GDP growth accelerates in the fourth quarter
Economic growth accelerated in the fourth quarter, with GDP expanding 5.8% in seasonally-adjusted annualized terms (SAAR) (Q3: +2.1% SAAR). The reading beat market expectations and put the overall 2022 expansion at 6.4%. However, Q4’s figure was flattered by a one-off jump in vehicle sales, likely ahead of a tax hike on electric vehicles in January.
Looking at components, private consumption grew 10.6% SAAR in the fourth quarter (Q3: -1.2% SAAR). Government consumption growth moderated to 2.6% in Q4 (Q3: +5.8% SAAR). Meanwhile, fixed investment growth waned to 4.8% in Q4, from the 14.0% growth logged in the prior quarter.
On the external front, exports of goods and services contracted 10.4% in Q4, marking the worst result since Q2 2020 (Q3: +1.0% SAAR). In addition, imports of goods and services contracted 7.1% in Q4 (Q3: +2.0% SAAR).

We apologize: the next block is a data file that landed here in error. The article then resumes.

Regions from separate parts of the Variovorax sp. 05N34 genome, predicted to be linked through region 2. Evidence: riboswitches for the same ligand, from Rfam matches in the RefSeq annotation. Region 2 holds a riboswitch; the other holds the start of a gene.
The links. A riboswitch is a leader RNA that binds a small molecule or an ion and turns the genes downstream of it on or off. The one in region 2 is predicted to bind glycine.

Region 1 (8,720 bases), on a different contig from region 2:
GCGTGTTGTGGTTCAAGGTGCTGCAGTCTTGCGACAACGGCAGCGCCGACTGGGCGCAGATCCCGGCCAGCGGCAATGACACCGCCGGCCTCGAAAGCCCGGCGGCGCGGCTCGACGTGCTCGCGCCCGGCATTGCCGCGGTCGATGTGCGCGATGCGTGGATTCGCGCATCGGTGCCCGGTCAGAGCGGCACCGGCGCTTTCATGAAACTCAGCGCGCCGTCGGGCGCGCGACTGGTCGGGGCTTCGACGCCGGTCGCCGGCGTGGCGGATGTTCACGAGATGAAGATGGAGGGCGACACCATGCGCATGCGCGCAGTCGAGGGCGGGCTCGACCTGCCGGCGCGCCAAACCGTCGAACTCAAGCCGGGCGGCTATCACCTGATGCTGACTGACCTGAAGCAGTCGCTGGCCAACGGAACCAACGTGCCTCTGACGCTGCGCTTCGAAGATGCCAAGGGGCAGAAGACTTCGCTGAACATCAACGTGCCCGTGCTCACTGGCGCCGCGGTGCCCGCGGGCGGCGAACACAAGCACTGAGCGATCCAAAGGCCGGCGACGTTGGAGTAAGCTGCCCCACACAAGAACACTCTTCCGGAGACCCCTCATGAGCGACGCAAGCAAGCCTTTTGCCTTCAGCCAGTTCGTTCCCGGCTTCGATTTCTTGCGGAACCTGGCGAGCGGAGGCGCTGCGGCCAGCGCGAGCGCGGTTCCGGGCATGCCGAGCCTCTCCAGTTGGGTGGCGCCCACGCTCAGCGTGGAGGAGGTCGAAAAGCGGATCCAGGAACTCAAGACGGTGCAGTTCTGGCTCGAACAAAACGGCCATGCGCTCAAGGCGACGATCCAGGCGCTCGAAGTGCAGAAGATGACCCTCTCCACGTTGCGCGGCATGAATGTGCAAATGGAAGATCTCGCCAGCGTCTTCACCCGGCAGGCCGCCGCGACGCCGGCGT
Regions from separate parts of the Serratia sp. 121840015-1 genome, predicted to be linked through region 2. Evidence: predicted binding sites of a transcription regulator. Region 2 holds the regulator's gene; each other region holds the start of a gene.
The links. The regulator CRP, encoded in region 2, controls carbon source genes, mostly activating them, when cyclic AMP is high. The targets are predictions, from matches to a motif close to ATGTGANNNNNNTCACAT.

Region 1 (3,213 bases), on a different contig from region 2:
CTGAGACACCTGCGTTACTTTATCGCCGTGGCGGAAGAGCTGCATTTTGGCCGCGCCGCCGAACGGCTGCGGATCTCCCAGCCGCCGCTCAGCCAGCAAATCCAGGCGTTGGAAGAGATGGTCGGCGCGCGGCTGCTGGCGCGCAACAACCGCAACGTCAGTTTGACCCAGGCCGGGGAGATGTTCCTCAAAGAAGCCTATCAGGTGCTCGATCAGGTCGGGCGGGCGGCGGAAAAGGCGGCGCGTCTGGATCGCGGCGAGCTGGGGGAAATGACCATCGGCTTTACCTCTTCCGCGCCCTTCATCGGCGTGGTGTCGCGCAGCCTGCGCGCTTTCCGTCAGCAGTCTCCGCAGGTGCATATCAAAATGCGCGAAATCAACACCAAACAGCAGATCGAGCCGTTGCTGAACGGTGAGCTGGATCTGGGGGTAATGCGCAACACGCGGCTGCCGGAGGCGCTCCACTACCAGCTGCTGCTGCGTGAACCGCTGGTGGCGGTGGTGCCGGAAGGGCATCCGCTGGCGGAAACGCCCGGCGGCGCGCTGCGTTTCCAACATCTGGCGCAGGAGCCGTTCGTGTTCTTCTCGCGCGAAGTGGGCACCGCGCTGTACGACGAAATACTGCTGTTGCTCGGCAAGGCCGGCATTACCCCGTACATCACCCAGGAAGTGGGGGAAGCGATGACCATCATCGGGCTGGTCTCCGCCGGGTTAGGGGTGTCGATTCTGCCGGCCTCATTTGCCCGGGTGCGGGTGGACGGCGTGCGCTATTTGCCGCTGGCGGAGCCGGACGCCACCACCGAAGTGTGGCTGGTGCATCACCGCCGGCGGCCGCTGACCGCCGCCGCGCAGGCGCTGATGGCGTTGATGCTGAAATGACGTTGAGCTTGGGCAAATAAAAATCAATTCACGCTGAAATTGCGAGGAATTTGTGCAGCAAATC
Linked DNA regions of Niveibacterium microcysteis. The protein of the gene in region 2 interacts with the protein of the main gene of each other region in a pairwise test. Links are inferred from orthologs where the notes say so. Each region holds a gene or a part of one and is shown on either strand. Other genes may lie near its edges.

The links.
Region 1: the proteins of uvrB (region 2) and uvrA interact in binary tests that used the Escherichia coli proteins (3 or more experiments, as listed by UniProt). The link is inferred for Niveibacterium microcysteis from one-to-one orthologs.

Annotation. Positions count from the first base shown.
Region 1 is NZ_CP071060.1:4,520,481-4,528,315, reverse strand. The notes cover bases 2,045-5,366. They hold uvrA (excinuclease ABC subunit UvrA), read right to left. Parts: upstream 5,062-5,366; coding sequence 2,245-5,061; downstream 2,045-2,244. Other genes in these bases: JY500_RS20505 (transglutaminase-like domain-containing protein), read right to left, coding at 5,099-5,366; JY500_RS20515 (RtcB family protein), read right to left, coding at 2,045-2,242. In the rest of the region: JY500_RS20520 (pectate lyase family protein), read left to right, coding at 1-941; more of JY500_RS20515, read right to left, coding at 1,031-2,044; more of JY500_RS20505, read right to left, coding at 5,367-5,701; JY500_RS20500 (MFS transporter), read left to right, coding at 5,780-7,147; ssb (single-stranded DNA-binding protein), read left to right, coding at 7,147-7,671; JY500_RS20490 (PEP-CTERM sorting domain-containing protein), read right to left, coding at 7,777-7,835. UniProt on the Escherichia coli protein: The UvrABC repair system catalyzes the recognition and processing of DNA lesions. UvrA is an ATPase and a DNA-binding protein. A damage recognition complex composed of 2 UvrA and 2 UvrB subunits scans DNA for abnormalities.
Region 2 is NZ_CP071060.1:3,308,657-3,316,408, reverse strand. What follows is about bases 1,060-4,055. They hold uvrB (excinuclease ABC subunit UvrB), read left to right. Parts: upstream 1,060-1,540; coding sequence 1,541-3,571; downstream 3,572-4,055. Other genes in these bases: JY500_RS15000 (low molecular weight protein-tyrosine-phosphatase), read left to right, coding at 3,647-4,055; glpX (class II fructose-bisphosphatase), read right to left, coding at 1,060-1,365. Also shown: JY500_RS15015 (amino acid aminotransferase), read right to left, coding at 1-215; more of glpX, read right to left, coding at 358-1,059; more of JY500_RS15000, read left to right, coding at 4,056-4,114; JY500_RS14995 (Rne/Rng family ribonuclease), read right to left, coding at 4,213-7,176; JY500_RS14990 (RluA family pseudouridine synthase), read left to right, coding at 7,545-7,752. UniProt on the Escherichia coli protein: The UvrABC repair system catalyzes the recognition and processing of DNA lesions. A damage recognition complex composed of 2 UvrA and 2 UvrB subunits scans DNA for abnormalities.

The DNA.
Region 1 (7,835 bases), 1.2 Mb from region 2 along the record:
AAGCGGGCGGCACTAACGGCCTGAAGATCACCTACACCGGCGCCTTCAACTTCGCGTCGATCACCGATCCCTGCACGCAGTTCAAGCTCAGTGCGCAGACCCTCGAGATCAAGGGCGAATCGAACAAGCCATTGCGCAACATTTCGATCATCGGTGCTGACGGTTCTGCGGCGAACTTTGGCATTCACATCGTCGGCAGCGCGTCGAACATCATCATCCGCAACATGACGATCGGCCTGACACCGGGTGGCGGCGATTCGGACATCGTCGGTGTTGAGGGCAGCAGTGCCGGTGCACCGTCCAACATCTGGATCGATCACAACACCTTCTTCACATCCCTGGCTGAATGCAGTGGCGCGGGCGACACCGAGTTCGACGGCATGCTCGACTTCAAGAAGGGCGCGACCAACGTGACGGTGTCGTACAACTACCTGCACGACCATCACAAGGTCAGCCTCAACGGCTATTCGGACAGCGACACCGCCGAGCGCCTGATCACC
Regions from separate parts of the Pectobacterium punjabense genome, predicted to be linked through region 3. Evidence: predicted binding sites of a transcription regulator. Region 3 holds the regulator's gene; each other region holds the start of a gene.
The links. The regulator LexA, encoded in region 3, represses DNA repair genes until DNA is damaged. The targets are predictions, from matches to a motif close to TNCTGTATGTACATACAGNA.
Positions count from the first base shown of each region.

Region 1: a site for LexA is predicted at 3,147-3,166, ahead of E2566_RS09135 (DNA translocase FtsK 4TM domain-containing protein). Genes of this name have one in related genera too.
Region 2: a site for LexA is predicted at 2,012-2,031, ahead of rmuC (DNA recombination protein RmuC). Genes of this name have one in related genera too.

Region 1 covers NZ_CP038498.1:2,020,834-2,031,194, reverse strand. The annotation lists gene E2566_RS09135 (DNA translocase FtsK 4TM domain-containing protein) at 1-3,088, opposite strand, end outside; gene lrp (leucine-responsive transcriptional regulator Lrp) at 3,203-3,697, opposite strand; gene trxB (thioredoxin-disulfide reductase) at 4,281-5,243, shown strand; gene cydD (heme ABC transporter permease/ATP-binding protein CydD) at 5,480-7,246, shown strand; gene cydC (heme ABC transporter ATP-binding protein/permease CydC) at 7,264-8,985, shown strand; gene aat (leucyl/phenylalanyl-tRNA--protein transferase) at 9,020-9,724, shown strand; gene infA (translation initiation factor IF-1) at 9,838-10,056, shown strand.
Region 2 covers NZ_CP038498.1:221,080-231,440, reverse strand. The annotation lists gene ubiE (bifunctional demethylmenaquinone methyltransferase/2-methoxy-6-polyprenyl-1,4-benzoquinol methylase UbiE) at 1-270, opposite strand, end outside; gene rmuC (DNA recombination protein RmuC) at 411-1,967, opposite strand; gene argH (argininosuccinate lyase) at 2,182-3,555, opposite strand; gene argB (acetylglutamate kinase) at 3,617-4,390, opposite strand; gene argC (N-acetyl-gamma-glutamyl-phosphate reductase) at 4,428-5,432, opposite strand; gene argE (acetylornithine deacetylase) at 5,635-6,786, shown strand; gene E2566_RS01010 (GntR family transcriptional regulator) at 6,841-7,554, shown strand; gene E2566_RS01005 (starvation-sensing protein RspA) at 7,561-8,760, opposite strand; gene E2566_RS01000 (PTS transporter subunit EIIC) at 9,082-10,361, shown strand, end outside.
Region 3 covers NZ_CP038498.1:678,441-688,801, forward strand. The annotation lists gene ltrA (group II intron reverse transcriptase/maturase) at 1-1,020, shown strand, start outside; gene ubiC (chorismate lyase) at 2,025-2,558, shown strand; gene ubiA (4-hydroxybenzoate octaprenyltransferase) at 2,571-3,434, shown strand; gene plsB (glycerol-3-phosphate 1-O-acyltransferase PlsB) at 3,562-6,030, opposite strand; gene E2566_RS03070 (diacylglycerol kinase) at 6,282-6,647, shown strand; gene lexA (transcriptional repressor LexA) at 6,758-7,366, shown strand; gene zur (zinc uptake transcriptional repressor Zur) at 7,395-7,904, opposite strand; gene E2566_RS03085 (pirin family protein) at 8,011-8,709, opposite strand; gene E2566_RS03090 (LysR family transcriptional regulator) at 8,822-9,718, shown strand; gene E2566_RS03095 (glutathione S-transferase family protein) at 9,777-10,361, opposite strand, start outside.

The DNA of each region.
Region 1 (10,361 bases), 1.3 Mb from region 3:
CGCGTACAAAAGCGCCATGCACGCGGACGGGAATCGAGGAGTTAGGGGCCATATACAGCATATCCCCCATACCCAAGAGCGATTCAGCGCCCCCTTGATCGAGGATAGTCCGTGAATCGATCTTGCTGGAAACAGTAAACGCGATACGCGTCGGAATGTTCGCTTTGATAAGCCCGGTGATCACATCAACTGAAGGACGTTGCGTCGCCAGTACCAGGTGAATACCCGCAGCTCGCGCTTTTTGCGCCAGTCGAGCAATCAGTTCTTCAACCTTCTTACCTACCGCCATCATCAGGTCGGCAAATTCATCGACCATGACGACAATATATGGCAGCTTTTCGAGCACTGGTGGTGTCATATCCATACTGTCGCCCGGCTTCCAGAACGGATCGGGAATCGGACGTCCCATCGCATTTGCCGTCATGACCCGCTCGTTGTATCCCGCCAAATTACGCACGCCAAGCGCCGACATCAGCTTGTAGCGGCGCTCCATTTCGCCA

On an annual basis, economic growth cooled to 2.9% in Q4, from the previous quarter’s 7.5% expansion.
The Consensus is for a further, albeit milder, GDP expansion in Q1. Tighter monetary policy, slowdowns in developed economies and elevated inflation are expected to drag on momentum somewhat. On the outlook for 2023 as a whole, the EIU said:
“Both external and domestic demand growth will cool notably in 2023, given higher living costs, rising interest rates, a downturn in global technology investment and recessions in Israel’s main export markets. However, high-tech services exports will be less sensitive to the global downturn than those from other industries. High inflation will also dampen consumer demand growth, but accelerating population growth arising from a surge in immigration, alongside an ongoing rise in employment, will keep private consumption growth positive.”
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